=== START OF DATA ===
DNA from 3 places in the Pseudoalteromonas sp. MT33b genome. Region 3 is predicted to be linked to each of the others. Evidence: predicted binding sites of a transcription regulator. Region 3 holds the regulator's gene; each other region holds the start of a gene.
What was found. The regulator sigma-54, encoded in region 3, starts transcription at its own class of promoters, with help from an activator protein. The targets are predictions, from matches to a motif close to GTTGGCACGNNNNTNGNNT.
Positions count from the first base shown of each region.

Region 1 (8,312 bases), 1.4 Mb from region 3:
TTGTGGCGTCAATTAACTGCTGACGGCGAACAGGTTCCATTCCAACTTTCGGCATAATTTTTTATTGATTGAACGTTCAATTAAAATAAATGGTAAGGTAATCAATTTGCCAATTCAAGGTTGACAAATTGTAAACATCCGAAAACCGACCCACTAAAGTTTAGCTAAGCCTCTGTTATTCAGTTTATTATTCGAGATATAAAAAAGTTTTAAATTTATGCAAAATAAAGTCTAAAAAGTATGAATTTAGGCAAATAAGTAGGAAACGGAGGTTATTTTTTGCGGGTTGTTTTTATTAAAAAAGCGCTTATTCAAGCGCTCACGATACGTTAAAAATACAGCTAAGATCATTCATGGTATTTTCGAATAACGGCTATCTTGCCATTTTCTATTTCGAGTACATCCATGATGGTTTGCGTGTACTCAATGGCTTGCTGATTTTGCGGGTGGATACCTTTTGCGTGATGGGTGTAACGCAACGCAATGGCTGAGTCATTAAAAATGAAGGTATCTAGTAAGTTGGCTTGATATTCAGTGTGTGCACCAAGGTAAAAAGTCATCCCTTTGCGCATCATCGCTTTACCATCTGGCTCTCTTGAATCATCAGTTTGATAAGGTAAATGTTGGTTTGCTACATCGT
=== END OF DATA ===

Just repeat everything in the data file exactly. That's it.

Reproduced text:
DNA from 3 places in the Pseudoalteromonas sp. MT33b genome. Region 3 is predicted to be linked to each of the others. Evidence: predicted binding sites of a transcription regulator. Region 3 holds the regulator's gene; each other region holds the start of a gene.
What was found. The regulator sigma-54, encoded in region 3, starts transcription at its own class of promoters, with help from an activator protein. The targets are predictions, from matches to a motif close to GTTGGCACGNNNNTNGNNT.
Positions count from the first base shown of each region.

Region 1 (8,312 bases), 1.4 Mb from region 3:
TTGTGGCGTCAATTAACTGCTGACGGCGAACAGGTTCCATTCCAACTTTCGGCATAATTTTTTATTGATTGAACGTTCAATTAAAATAAATGGTAAGGTAATCAATTTGCCAATTCAAGGTTGACAAATTGTAAACATCCGAAAACCGACCCACTAAAGTTTAGCTAAGCCTCTGTTATTCAGTTTATTATTCGAGATATAAAAAAGTTTTAAATTTATGCAAAATAAAGTCTAAAAAGTATGAATTTAGGCAAATAAGTAGGAAACGGAGGTTATTTTTTGCGGGTTGTTTTTATTAAAAAAGCGCTTATTCAAGCGCTCACGATACGTTAAAAATACAGCTAAGATCATTCATGGTATTTTCGAATAACGGCTATCTTGCCATTTTCTATTTCGAGTACATCCATGATGGTTTGCGTGTACTCAATGGCTTGCTGATTTTGCGGGTGGATACCTTTTGCGTGATGGGTGTAACGCAACGCAATGGCTGAGTCATTAAAAATGAAGGTATCTAGTAAGTTGGCTTGATATTCAGTGTGTGCACCAAGGTAAAAAGTCATCCCTTTGCGCATCATCGCTTTACCATCTGGCTCTCTTGAATCATCAGTTTGATAAGGTAAATGTTGGTTTGCTACATCGT